Zimbabwe’s High Court has ruled that President Robert Mugabe can postpone by-elections for vacant parliament seats which a superior court had ordered last year.
After hearing the arguments of the President Mugabe's lawyers and for Zimbabweans who want immediate by-elections, High Court chief Justice George Chiweshe said Mugabe’s plea had carried the day.
Tawanda Zhuwarara is from the Zimbabwe Lawyers for Human Rights, which represented those demanding polls to fill parliamentary seats that have been vacant since the country's last elections in 2008. He was not happy with the Friday ruling.
“We are still studying the order conferring with the clients, thereafter we will be able to chart the way forward," said Zhuwarara.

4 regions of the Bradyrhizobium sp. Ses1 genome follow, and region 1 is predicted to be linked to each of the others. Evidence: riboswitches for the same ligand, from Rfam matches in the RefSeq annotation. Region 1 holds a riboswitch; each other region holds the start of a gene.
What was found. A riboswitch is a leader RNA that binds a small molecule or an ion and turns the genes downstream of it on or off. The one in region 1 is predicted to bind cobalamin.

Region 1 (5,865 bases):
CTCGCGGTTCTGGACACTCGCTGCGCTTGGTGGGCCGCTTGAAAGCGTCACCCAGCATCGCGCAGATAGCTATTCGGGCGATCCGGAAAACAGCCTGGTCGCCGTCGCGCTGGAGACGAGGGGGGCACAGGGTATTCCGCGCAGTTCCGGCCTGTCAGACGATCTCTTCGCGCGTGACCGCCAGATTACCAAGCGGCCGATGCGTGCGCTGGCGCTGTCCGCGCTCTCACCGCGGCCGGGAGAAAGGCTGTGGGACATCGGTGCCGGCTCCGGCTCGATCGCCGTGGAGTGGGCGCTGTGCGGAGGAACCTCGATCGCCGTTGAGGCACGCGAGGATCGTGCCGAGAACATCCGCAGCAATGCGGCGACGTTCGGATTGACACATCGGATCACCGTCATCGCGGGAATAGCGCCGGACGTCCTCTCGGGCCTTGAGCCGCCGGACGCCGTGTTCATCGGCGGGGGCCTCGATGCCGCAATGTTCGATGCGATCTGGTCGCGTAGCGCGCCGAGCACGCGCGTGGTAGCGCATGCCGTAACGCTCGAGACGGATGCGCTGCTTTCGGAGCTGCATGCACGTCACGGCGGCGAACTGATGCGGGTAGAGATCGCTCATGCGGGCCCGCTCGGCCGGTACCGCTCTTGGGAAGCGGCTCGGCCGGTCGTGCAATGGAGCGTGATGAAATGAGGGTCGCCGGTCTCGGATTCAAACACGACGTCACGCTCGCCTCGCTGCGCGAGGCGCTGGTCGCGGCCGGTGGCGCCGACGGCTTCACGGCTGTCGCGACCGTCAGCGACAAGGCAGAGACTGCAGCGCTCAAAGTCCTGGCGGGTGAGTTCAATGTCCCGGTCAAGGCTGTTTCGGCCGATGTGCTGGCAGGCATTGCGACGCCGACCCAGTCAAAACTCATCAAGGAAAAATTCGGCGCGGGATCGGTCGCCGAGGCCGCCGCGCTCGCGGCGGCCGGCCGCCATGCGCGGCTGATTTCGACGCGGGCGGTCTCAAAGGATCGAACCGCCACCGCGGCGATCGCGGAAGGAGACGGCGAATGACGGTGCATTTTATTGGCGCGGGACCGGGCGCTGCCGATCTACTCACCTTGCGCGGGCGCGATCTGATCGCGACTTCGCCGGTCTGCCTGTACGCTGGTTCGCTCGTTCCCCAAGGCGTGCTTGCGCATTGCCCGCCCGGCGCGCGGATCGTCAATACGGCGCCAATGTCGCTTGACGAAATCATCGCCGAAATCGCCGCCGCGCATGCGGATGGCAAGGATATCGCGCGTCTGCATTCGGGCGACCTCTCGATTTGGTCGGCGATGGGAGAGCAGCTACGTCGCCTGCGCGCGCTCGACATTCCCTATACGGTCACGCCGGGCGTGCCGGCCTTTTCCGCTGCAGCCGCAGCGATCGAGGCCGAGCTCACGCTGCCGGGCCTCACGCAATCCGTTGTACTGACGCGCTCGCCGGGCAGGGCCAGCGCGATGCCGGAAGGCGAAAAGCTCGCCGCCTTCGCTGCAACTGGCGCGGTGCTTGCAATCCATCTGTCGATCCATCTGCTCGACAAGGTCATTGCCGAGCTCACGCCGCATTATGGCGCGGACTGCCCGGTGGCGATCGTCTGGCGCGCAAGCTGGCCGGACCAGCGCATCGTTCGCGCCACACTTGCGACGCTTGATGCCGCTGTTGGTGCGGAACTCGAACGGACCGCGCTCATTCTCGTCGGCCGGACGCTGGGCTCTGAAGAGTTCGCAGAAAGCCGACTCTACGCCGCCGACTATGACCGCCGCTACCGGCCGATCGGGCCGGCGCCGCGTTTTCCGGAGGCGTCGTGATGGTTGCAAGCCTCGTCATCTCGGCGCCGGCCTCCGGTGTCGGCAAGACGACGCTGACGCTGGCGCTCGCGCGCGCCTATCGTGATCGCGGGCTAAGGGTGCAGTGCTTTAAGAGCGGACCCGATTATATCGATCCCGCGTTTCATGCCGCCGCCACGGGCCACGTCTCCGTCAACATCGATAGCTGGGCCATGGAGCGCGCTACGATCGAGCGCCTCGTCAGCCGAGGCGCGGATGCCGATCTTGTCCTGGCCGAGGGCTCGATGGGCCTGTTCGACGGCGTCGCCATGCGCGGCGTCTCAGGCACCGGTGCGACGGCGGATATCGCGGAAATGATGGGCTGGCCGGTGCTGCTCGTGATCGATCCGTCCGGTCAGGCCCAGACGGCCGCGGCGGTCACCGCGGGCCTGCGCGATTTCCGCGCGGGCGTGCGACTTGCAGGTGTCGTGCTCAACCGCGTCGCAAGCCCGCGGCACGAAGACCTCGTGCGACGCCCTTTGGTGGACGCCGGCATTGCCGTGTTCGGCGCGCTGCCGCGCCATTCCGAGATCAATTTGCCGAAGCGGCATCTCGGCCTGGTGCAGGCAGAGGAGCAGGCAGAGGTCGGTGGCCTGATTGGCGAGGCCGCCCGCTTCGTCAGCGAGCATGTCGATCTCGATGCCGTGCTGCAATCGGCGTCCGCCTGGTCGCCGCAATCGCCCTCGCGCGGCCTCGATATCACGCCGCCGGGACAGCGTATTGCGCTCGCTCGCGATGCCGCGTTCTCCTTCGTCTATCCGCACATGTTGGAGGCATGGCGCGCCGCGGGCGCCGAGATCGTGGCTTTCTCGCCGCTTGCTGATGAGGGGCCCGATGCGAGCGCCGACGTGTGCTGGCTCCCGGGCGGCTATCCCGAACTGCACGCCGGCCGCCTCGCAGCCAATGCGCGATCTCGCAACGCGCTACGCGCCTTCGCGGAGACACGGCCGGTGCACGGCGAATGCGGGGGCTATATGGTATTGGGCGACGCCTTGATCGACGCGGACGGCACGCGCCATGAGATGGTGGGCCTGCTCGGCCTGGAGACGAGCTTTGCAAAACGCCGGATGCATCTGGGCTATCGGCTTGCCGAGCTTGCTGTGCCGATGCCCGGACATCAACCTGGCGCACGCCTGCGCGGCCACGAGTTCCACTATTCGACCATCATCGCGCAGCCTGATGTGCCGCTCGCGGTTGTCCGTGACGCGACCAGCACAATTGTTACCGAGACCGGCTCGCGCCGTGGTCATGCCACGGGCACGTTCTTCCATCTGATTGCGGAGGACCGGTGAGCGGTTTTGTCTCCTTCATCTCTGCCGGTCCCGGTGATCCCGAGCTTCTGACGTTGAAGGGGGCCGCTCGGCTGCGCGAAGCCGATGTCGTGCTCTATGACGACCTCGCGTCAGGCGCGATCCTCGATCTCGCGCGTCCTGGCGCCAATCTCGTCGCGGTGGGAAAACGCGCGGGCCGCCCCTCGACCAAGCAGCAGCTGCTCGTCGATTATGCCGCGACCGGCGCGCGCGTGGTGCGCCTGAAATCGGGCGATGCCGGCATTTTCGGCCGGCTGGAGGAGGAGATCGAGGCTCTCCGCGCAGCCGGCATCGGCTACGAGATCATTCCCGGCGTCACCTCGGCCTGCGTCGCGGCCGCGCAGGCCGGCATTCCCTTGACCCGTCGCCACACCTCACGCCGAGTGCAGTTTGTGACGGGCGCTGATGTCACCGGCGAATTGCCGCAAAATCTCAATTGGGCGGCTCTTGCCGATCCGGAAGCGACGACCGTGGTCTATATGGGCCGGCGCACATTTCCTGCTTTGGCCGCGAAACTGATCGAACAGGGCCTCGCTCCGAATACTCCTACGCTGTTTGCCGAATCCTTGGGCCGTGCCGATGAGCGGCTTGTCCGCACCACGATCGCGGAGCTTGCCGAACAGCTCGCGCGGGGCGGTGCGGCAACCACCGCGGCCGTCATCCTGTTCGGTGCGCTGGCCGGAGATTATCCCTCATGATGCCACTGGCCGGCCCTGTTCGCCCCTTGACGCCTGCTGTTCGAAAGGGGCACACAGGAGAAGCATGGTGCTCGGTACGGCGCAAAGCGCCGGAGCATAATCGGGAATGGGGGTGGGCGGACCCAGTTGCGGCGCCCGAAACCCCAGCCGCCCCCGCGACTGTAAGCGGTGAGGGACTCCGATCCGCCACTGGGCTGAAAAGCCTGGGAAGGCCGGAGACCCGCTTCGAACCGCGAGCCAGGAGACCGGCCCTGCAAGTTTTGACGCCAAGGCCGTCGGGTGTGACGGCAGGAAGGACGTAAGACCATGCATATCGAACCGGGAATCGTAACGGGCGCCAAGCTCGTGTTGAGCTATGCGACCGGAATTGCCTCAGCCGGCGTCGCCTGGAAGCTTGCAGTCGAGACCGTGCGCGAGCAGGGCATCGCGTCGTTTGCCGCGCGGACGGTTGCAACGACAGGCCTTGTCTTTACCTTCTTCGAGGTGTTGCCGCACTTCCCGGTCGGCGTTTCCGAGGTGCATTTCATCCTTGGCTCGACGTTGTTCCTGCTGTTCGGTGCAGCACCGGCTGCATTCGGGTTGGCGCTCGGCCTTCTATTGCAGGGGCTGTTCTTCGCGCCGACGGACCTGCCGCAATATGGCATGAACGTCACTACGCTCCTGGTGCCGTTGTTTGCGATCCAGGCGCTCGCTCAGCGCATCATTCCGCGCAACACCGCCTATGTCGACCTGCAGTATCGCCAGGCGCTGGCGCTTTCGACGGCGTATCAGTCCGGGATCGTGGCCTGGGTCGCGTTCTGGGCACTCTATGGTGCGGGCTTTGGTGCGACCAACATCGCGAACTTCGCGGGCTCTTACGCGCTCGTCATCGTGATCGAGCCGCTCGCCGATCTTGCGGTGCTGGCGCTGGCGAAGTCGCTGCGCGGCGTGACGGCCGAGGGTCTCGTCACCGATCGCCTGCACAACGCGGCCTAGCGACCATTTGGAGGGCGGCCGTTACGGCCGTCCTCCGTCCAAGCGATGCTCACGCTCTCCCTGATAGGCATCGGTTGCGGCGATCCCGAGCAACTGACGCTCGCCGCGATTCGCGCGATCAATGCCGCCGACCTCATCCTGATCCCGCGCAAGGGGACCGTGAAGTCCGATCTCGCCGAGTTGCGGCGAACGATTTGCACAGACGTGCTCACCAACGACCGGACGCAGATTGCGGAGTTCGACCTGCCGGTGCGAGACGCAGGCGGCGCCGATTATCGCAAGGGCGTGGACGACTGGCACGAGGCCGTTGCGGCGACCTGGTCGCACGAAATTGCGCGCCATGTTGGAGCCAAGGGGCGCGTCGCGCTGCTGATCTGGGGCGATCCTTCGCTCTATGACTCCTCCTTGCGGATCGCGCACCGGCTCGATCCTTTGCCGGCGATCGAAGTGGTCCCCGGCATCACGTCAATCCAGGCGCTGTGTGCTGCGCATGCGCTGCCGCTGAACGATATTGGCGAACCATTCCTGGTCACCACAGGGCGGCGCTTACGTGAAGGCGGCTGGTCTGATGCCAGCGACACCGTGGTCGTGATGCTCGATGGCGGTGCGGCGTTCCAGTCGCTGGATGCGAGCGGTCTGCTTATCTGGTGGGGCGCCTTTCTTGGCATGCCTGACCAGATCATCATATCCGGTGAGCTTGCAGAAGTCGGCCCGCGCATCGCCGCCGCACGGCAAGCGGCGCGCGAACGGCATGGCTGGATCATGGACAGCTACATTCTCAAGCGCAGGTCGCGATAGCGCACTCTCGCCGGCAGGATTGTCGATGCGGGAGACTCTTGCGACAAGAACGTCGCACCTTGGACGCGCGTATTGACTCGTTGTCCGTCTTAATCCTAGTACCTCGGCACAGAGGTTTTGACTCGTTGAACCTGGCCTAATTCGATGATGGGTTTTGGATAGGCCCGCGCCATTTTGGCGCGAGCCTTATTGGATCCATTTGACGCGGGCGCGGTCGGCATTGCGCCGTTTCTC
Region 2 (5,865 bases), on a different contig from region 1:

Earlier in the week in court, lawyers for Mugabe’s government said it could not hold the by-elections due to a lack of funds. They said an order for parliamentary by-elections would result in a mini-general election for all parliamentary and municipal seats that have fallen vacant since Zimbabwe's last election in 2008.
They said that would be pointless because a general election could be called as early as June 29 to end the country’s fragile, four-year-old coalition government.
The election became possible when Zimbabwean voters approved a new constitution last month.
The new constitution was a requirement of Prime Minister Morgan Tsvangirai's MDC party and of regional leaders who pressured Mugabe and Tsvangirai to form the coalition government after the disputed and violent 2008 polls.